Recount trial beginsby Elizabeth Stawicki, Minnesota Public Radio
Nearly three months after Election Day, opening statements begin Monday afternoon in a trial that is sure to go down as a major chapter in Minnesota election history. Republican Norm Coleman is contesting the Senate election that put Democrat Al Franken ahead by a mere 225 votes.
St. Paul, Minn. — After nearly two years of bitter campaigning and tens of millions of dollars spent on newspaper, radio, and TV ads, Minnesota's U.S. Senate race comes down to this -- a trial before three district judges of varying political pedigrees.
All three were appointed by governors from different parties -- Republican, Democrat, and Independent. All three come from different parts of the state.
Coleman says he has confidence in the process, and that the court will adequately deal with the issues.
"One is to make sure that nobody's ballot is counted twice, and the second is that all absentee ballots are counted using uniform standards," said Coleman. "If that's done, this thing could be resolved and it could be resolved soon. And that's my hope."
While the recount issues and legal actions are complex, the idea behind this case is pretty simple.
Coleman is behind by 225 votes, and and is looking for ways to eliminate votes from predominantly Franken areas, and expand the votes in his favor from other areas.
Just how many ballots the panel will reconsider is still up to the three judges. Coleman's attorneys would like to expand the list to 12,000.
Coleman is specifically challenging whether the recount properly included and counted legally cast votes in three major categories. They have to prove by a preponderance of the evidence -- that is, that it's more likely than not -- that: officials wrongly rejected absentee ballots; that they double-counted other ballots; and third, that 133 missing ballots from Minneapolis should not be counted.
Coleman's attorney Joe Friedberg says after opening statements, the case will get dull in a hurry. He says he'll put 400-page binders of rejected absentee ballots in front of the panel, Franken's attorneys, and a witness on the stand. And they'll go over them, ballot by ballot, for at least several days.
"It will be very boring," said Friedberg. "We've got to get all of those ballots in front of these three judges, so they can make an independent decision as to whether or not that envelope that holds the ballot should be opened and counted."
Coleman's attorneys will also argue that the State Canvassing Board erred in determining voter intent on challenged ballots, and that some voters who weren't eligible to vote did.
Daniel Lowenstein, professor of election law at UCLA, says there really are no surprises in Coleman raising the absentee ballots, double counting of ballots and missing Minneapolis ballots.
"He's raising the significant issues that he's rightfully raising, and those are there. And for the most part, the rest of it seems to be sort of wild, flailing around," said Lowenstein. "I think he will get a hearing on the first set of issues, and probably not on the second."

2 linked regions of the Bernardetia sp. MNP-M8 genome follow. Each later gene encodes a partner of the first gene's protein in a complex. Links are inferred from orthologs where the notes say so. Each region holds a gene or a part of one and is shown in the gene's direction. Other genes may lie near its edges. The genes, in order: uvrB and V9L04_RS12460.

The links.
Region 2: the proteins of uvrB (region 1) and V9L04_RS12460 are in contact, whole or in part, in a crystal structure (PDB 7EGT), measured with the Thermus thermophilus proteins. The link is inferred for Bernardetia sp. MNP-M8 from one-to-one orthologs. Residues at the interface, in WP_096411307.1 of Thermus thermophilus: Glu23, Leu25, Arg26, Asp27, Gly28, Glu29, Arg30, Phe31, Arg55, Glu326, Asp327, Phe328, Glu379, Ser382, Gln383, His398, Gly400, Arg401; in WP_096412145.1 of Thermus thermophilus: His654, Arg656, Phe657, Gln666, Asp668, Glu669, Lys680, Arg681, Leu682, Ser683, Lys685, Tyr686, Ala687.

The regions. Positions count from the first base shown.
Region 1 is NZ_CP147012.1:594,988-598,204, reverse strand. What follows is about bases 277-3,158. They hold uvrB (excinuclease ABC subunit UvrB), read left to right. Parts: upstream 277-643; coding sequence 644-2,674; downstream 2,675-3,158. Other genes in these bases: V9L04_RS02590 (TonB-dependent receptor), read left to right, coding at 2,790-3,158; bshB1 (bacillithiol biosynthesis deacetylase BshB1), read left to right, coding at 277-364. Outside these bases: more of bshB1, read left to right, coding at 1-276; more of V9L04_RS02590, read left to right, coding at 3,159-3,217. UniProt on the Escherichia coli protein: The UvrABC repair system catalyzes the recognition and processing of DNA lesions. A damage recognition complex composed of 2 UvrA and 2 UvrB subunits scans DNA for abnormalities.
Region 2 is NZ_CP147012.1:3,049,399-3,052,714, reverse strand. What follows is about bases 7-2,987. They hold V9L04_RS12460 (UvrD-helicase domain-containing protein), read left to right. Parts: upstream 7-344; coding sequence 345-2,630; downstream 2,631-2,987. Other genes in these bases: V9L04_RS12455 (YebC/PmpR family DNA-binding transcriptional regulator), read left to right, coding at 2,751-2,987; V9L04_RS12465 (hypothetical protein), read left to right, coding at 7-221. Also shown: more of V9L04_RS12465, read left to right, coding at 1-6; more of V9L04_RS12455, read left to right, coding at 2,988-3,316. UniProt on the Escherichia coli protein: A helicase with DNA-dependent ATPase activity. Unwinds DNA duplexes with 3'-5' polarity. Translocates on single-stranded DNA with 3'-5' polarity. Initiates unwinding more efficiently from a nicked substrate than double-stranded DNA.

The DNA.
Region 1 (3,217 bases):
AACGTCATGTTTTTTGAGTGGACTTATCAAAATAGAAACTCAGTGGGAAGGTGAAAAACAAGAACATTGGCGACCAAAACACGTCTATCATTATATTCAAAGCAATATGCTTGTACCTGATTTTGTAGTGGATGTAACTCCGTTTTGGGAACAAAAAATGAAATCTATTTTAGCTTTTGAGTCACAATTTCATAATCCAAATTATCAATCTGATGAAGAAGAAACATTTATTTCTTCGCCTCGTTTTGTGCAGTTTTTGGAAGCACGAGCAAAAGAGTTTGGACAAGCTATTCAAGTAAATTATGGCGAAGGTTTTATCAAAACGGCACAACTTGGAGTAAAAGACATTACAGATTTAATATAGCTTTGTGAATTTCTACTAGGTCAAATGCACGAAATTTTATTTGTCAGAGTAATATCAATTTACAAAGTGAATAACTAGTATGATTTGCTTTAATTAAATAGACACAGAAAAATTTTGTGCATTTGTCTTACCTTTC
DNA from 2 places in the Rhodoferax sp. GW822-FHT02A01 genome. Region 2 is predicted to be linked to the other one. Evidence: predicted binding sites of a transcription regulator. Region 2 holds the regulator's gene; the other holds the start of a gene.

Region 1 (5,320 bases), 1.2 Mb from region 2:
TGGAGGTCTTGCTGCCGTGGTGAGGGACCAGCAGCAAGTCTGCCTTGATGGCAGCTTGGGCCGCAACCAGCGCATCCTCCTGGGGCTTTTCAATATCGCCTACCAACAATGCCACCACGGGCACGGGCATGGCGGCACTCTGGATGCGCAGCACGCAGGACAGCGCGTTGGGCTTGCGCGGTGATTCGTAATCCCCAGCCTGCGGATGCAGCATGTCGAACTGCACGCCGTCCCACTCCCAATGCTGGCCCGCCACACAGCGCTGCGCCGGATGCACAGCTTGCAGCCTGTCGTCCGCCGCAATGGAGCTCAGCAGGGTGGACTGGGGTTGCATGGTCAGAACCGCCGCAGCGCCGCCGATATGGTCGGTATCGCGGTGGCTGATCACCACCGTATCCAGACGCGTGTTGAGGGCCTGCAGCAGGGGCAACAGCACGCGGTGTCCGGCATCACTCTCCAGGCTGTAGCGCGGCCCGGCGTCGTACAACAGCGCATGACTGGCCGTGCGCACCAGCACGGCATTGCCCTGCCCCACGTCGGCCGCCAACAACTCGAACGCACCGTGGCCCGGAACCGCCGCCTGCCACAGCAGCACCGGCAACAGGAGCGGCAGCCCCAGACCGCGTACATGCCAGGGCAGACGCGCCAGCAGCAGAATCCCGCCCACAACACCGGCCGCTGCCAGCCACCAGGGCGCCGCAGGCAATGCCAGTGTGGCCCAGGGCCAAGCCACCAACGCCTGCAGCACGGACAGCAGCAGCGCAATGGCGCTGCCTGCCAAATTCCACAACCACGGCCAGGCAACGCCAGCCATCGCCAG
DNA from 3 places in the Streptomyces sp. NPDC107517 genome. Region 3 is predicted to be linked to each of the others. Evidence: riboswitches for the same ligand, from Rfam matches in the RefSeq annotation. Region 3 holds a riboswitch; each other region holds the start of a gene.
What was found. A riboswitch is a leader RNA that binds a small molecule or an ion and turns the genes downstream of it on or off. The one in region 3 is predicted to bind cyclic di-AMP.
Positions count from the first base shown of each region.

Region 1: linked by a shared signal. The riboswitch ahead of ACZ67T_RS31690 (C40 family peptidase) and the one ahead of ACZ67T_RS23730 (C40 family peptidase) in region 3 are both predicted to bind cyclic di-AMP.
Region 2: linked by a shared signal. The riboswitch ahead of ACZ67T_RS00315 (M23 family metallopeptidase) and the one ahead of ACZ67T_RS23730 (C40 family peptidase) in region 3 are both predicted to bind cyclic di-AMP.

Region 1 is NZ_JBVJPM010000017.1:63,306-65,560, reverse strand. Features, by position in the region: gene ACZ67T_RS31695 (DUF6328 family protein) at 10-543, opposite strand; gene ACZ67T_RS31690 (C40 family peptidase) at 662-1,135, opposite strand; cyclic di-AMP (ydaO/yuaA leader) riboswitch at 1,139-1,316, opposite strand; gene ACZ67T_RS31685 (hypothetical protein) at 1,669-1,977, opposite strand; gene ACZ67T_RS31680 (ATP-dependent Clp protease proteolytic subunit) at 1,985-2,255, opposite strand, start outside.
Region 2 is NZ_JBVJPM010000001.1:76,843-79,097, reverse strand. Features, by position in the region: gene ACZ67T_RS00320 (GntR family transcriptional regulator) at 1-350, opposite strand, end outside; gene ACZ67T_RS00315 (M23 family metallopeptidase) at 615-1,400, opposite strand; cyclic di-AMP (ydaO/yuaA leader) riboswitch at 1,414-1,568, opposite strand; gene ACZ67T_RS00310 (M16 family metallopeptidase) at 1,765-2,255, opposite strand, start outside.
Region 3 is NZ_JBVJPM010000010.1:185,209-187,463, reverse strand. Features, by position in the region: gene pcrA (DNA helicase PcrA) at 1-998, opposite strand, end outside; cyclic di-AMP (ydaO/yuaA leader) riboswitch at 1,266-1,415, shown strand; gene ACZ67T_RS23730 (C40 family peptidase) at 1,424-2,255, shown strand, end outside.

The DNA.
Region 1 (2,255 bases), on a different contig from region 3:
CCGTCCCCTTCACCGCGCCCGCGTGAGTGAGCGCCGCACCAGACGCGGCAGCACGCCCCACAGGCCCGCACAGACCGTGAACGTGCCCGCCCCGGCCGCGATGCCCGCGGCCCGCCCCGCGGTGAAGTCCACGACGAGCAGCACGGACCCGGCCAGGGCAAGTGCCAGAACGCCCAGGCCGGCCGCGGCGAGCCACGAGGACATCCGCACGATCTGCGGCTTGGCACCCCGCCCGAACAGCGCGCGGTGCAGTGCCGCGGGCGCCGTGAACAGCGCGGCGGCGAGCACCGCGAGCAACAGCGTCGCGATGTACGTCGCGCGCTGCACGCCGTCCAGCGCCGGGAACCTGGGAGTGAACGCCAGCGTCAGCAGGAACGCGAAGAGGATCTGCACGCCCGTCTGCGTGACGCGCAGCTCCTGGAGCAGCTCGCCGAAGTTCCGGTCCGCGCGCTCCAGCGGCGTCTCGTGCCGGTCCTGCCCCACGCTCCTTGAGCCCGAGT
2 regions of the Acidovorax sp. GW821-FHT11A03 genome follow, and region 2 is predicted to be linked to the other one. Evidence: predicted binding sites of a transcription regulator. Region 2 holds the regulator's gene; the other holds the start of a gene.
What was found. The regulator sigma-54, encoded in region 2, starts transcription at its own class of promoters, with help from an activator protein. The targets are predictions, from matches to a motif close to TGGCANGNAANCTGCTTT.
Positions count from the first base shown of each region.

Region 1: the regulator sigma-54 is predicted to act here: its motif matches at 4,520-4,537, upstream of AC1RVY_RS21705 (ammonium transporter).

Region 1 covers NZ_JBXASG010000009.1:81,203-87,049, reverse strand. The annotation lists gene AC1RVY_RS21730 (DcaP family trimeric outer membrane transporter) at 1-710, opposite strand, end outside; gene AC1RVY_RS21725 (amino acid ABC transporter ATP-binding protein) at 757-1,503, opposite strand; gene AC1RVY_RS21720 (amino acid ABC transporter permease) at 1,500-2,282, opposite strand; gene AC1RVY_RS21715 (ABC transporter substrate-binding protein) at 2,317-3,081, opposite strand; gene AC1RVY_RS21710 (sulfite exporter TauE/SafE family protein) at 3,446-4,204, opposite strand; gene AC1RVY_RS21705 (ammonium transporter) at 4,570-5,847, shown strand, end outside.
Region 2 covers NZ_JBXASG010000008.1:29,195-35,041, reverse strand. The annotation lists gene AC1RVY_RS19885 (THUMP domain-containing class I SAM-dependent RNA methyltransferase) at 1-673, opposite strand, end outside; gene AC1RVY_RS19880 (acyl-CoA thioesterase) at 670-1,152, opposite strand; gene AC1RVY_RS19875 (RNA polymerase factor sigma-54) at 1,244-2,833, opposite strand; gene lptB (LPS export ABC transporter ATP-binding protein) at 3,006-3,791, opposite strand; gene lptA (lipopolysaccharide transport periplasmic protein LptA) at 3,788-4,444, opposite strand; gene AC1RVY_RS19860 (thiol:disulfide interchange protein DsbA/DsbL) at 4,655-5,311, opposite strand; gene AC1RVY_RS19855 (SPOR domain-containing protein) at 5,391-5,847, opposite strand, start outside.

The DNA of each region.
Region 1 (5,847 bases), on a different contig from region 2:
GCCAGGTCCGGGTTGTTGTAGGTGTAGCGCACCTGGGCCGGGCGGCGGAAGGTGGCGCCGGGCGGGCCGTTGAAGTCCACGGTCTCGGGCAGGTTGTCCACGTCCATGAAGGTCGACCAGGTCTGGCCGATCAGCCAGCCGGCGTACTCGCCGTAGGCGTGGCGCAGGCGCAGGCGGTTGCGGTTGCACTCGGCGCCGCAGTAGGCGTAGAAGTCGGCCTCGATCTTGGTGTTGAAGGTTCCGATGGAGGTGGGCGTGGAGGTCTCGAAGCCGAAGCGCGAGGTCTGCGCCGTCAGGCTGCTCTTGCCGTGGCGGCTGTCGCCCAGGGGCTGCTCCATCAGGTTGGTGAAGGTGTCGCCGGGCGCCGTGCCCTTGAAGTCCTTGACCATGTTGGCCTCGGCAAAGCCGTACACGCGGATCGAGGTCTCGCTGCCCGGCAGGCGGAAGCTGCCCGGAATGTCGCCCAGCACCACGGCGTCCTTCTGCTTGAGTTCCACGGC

Both teams of attorneys include some local and national legal firepower.
In addition to Minneapolis criminal defense attorney Joe Friedberg, Coleman's legal bullpen includes Ben Ginsberg, one of former President George W. Bush's attorneys in the 2000 recount; former state Senator and assistant majority leader Fritz Knaak; and Tony Trimble, who represented Mark Kennedy in the congressional recount of 2000.
Franken's attorneys include former Minneapolis U.S. Attorney David Lillehaug, two Seattle attorneys, Kevin Hamilton and David Burman, who worked on Washington state's gubernatorial recount in 2004; and Marc Elias, who was general counsel for the Kerry-Edwards presidential campaign.
"Going into the trial, we're likely going to see the court narrow the issues that there'll be a manageable set of issues before the court," said Elias. "Then the Coleman campaign will have the opportunity to have their say, we'll have our say, and then we'll get a ruling from the judges."
Guy Charles, a visiting election law professor at Duke University, says one question is how aggressive the lawyers will be.
"They started off fairly aggressive on both sides," said Charles. "I think the court is beginning to assert its authority, and the question is are we going to see constant attempts by both sides to press an advantage as often and as quickly as they possibly can?"
Neither side would hazard a guess as to how long the trial would last, but it is expected to take at least three weeks. The loser of the contest will have the option of appealing to the Minnesota Supreme Court.
But even that may not be the end of the court battles. The Coleman campaign may file a challenge in federal court, based on equal protection claims that election officials didn't treat ballots equally.
Dan Lowenstein of UCLA says Coleman is justified in bringing the election contest in state court, but going to federal court would be stretching the case pretty far. Coleman said he's not ruling out any action.
- Morning Edition, 01/26/2009, 6:45 a.m.